The Jammu and Kashmir and Ladakh High Court recently observed that unless specific allegations are made against the accused persons, it cannot be stated that they are involved in the alleged offences.
The observation came from Justice Sanjay Dhar:
"In order to lodge a proper complaint, mere mention of the sections and language of these sections is not all that is needed. What is required to be brought to the notice of the court is the particulars of the offences committed by each and every accused and the role played by each and every accused in commission of those offences...Unless specific allegations are made against the accused, it cannot be stated that they are involved in the alleged offences."
The Court was hearing a quashing plea filed by relatives of the Complainant's husband under Sections 403 and 406 of Ranbir Penal Code.
The complainant had alleged that accused hatched a criminal conspiracy for demanding excessive dowry from her and that they intend to take away the assets and articles belonging to her.
The petitioners contended that there are no specific allegations in the complaint against them as regards the entrustment of the property in question and its misappropriation. It was further contended that the complainant has only expressed her apprehension that the articles belonging to her will be misappropriated by the petitioners and on the basis of mere apprehension, the offence of criminal breach of trust is not made out.
After perusal of records and hearing both sides, the Court noted that the complainant has not made any specific assertion as to on which date she had entrusted the articles to the accused. She had not indicated, either in the complaint or in her preliminary statement, as to who amongst the accused had taken over the custody of these articles nor she had given the particulars of the accused who refused to return these articles.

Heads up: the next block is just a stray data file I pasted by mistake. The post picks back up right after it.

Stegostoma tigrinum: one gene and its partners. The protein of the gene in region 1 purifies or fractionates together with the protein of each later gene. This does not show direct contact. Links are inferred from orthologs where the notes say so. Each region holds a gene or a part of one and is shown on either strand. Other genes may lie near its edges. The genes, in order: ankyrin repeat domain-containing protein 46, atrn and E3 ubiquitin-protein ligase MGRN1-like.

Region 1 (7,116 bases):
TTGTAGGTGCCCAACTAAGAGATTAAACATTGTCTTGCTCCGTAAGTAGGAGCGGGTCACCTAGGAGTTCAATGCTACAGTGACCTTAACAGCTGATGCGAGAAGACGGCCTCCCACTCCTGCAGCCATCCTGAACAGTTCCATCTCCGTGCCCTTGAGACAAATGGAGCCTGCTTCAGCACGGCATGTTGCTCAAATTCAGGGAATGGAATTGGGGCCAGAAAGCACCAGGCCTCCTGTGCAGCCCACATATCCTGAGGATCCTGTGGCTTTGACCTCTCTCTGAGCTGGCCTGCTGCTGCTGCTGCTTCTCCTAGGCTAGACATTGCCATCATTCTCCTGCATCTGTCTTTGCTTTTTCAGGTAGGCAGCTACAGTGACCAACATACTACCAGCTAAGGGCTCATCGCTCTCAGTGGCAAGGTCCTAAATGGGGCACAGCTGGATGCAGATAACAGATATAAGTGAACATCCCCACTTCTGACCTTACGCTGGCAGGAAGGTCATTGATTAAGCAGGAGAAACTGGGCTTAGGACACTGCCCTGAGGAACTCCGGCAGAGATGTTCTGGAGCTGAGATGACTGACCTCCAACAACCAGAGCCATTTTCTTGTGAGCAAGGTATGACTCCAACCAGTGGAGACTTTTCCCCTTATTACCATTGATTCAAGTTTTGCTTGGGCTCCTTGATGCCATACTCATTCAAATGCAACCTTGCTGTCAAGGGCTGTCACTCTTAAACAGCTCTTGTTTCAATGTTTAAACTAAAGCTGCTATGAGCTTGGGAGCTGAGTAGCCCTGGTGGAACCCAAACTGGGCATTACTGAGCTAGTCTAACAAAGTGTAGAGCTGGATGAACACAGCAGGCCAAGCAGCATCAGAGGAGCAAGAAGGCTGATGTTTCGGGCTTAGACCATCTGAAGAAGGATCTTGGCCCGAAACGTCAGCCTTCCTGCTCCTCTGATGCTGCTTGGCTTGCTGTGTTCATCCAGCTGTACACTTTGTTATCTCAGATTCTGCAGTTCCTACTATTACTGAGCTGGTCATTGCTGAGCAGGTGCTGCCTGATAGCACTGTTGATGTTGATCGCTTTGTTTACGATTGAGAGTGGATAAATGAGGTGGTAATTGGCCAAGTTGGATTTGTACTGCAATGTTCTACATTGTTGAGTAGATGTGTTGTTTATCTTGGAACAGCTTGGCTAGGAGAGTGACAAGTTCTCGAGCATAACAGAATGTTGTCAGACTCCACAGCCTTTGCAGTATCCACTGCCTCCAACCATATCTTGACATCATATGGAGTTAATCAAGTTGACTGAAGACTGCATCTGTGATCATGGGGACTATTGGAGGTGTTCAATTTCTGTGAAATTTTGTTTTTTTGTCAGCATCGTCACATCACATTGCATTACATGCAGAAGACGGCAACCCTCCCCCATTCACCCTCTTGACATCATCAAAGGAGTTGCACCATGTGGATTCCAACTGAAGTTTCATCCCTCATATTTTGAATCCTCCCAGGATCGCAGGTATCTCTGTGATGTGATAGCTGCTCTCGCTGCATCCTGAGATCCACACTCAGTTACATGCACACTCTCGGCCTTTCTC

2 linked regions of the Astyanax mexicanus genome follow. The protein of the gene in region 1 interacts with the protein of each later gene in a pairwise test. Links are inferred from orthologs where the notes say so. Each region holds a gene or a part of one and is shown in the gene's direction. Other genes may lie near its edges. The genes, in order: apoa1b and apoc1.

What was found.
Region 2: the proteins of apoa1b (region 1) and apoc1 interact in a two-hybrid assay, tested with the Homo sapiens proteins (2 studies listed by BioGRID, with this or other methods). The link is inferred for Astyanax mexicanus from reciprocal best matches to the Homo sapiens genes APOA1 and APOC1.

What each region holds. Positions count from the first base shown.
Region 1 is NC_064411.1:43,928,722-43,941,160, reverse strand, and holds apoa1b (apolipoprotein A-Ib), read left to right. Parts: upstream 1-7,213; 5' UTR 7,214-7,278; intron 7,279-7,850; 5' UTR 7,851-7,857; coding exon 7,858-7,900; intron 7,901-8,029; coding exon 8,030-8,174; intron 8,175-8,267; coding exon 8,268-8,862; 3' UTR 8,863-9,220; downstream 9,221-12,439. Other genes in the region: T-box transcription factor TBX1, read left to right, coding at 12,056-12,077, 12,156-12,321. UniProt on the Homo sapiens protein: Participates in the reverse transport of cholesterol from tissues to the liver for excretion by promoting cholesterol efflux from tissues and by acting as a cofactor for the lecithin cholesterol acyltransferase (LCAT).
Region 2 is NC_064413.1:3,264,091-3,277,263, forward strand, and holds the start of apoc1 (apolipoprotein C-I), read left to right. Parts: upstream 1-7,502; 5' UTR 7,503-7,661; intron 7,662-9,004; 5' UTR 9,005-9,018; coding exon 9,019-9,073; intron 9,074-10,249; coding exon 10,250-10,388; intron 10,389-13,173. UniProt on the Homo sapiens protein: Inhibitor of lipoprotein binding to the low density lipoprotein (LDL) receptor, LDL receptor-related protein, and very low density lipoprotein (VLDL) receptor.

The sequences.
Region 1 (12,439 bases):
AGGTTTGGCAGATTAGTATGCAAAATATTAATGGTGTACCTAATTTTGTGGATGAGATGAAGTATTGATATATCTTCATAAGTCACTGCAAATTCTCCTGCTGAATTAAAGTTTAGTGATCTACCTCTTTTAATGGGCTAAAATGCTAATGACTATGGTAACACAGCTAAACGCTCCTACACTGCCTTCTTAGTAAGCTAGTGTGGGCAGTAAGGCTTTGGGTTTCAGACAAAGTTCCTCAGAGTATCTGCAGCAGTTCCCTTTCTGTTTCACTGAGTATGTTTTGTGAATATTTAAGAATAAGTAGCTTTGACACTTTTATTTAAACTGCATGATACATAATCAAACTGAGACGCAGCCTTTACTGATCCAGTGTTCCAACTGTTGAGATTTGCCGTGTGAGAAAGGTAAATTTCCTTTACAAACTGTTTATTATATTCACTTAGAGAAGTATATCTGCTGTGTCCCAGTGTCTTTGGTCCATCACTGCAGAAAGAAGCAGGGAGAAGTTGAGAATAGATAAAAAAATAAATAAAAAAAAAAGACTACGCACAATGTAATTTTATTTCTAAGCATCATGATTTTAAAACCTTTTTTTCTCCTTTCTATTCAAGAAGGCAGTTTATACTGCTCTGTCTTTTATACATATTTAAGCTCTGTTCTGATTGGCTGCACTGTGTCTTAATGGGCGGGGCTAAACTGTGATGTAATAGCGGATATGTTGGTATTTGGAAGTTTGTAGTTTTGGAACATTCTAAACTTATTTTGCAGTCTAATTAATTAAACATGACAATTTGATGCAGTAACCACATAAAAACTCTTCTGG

In this backdrop, the Court remarked that it has become a "fashion" in the present times that whenever a matrimonial discord takes place, relatives of the husband are being roped in whether or not they are actually involved in the alleged offences.
Court also stated that there can be no dispute to the proposition of law that at the time of issuing process in a criminal complaint, the Magistrate is not expected to evaluate the merits of the material or evidence in support of the complaint but then issuance of a process by a Magistrate against an accused is a serious business and the same cannot be issued in a mechanical manner.
"Before issuing a process against an accused, a Magistrate has to apply his judicial mind to the material on record and thereafter record his prima facie opinion as to which offence is made out against the accused. In the instant case, the learned Magistrate, though, has passed a detailed order which is impugned herein, yet it has not occurred to the mind of the learned Magistrate that the allegations against the petitioners in the impugned complaint as well as in the material before him are absolutely vague and lacking in material particulars. The said order, therefore, is not sustainable in law."
In view of the above, the petition was allowed.
Case Title : ADNAN HASSAN KHAN & OTHERS v IRSHAD AHMAD KAMILI & ANR
Citation : 2022 LiveLaw (JKL) 103